Queen Anne Silver Cruet

Date: 1704

Maker: David Willaume

Country: England


A rare early English silver oil and vinegar stand. Excellent weight and good Huguenot maker. The cut crystal bottles have detachable silver tops. The frame has a round carrying handle and side supports for the bottle tops. The top of the frame has a hand engraved armorial which matches those on the bottle tops.

Total weight of silver 500 grams, 16 troy ounces.

Height 21cm. Frame measures 17cm x 8.5cm.

London 1704.

Maker David Willaume I.

*Britannia standard silver.

Signed/Inscribed. The stand and bottle tops all have the insignia for the Order of the Garter (the Royal Coat of Arms), the highest order of chivalry. The motto "Honi Soit Qui Mal y Pense" means "Evil (or shame) be to him that evil thinks.' Silverware bearing this armorial would often have been supplied by the reigning British monarch as part of the costly ambassadorial silver for the British ambassador upon his appointment.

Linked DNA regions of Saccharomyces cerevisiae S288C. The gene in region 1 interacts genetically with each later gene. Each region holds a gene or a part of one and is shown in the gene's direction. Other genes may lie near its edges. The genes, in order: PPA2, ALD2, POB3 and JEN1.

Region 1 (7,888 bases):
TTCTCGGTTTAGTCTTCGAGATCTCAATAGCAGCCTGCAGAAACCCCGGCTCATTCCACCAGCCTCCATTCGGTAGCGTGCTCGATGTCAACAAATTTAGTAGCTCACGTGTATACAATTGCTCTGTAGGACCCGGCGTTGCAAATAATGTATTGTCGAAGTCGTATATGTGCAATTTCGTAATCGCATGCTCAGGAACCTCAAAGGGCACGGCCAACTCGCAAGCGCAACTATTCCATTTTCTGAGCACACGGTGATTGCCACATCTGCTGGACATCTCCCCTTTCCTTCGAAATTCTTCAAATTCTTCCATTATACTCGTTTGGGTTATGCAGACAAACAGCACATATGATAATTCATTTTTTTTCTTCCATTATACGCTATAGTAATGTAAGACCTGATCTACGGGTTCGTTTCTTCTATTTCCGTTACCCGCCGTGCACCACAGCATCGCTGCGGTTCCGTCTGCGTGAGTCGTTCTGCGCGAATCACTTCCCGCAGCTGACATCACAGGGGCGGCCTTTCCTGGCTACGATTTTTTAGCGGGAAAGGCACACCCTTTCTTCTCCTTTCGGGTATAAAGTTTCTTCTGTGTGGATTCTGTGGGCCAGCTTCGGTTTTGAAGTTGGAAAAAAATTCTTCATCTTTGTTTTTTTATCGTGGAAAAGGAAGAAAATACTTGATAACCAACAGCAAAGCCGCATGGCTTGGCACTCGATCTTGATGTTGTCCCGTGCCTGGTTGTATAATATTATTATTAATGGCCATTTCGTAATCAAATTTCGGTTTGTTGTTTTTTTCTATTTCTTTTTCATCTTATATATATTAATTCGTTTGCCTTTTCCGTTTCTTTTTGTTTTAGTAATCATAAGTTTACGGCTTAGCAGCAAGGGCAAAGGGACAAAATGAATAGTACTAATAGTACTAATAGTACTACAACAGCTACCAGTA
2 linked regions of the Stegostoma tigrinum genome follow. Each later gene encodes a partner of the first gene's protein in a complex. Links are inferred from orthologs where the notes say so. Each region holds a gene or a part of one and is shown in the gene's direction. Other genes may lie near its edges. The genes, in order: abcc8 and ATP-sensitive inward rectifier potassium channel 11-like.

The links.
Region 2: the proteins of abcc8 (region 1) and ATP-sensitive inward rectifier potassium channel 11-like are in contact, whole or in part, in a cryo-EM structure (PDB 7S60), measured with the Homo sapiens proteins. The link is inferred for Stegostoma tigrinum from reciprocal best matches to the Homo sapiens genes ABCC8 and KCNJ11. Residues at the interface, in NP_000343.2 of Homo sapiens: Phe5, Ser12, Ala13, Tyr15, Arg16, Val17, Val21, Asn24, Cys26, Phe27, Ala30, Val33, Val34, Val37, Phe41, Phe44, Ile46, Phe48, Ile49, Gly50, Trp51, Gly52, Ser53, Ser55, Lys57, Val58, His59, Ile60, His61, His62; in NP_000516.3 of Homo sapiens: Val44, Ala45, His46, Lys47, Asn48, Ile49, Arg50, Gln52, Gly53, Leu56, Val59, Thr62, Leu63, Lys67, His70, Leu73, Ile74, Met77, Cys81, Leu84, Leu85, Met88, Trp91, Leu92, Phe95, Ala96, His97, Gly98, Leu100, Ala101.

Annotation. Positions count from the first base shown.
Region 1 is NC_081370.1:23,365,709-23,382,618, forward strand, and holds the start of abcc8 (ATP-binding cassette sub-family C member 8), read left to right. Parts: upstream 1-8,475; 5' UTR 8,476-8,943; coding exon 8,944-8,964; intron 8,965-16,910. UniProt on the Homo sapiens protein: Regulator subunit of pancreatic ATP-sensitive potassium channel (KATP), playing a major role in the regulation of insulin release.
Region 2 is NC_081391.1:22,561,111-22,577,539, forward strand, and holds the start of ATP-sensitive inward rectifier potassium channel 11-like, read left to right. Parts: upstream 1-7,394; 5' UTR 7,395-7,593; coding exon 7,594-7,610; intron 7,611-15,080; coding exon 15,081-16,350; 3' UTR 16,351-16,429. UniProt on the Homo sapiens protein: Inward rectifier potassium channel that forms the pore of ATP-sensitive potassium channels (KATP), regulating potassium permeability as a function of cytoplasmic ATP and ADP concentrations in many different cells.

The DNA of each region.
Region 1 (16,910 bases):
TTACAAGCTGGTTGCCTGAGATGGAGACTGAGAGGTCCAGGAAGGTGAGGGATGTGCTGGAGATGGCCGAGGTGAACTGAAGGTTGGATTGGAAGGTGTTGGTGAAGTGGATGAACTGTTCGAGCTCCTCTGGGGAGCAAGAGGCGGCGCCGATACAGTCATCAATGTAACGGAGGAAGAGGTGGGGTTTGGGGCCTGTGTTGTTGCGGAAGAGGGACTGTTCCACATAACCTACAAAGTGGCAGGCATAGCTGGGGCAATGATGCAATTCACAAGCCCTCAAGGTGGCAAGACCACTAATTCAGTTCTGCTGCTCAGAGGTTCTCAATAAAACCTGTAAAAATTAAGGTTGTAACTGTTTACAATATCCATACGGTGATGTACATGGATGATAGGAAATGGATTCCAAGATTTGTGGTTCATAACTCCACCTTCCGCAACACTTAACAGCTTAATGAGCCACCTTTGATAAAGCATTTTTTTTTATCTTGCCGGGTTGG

*Britannia Standard silver. In 1696, so extensive had become the melting and clipping of coinage that the silversmiths were forbidden to use the sterling standard for their wares, but had to use a new higher standard, 95.8 per cent. New hallmarks were ordered, "the figure of a woman commonly called Britannia" and the lion's head erased (torn off at the neck) replacing the lion passant and the leopard's head crowned. This continued until the old standard of 92.5 per cent was restored in 1720. Britannia standard silver still continues to be produced even today.

Literature. The earliest antique silver Cruet frames, containing 3 castors and 2 glass bottles, were made from c.1700 onwards. At this early date the two bottle Oil and Vinegar frame was occasionally produced although these were more popular on the continent.

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